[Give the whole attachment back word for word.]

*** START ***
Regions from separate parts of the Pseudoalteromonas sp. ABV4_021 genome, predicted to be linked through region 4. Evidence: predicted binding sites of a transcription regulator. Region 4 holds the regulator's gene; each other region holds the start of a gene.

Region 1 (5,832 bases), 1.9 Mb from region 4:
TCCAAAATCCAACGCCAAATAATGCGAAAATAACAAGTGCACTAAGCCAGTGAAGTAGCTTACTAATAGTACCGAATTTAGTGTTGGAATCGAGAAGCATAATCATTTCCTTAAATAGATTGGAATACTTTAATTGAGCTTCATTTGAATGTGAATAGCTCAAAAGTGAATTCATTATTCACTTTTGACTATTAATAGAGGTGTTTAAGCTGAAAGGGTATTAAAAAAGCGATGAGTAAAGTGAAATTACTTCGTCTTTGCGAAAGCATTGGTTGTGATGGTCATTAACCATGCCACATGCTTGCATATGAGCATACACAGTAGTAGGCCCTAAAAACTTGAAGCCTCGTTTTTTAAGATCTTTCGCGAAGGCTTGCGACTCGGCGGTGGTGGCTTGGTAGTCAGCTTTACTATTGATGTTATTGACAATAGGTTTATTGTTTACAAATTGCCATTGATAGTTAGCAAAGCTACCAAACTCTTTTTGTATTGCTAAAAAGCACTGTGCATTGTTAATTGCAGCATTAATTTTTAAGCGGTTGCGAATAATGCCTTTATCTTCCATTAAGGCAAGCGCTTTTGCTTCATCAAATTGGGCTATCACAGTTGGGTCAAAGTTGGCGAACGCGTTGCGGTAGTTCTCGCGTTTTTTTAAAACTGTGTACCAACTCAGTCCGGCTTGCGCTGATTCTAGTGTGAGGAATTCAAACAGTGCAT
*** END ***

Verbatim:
Regions from separate parts of the Pseudoalteromonas sp. ABV4_021 genome, predicted to be linked through region 4. Evidence: predicted binding sites of a transcription regulator. Region 4 holds the regulator's gene; each other region holds the start of a gene.

Region 1 (5,832 bases), 1.9 Mb from region 4:
TCCAAAATCCAACGCCAAATAATGCGAAAATAACAAGTGCACTAAGCCAGTGAAGTAGCTTACTAATAGTACCGAATTTAGTGTTGGAATCGAGAAGCATAATCATTTCCTTAAATAGATTGGAATACTTTAATTGAGCTTCATTTGAATGTGAATAGCTCAAAAGTGAATTCATTATTCACTTTTGACTATTAATAGAGGTGTTTAAGCTGAAAGGGTATTAAAAAAGCGATGAGTAAAGTGAAATTACTTCGTCTTTGCGAAAGCATTGGTTGTGATGGTCATTAACCATGCCACATGCTTGCATATGAGCATACACAGTAGTAGGCCCTAAAAACTTGAAGCCTCGTTTTTTAAGATCTTTCGCGAAGGCTTGCGACTCGGCGGTGGTGGCTTGGTAGTCAGCTTTACTATTGATGTTATTGACAATAGGTTTATTGTTTACAAATTGCCATTGATAGTTAGCAAAGCTACCAAACTCTTTTTGTATTGCTAAAAAGCACTGTGCATTGTTAATTGCAGCATTAATTTTTAAGCGGTTGCGAATAATGCCTTTATCTTCCATTAAGGCAAGCGCTTTTGCTTCATCAAATTGGGCTATCACAGTTGGGTCAAAGTTGGCGAACGCGTTGCGGTAGTTCTCGCGTTTTTTTAAAACTGTGTACCAACTCAGTCCGGCTTGCGCTGATTCTAGTGTGAGGAATTCAAACAGTGCAT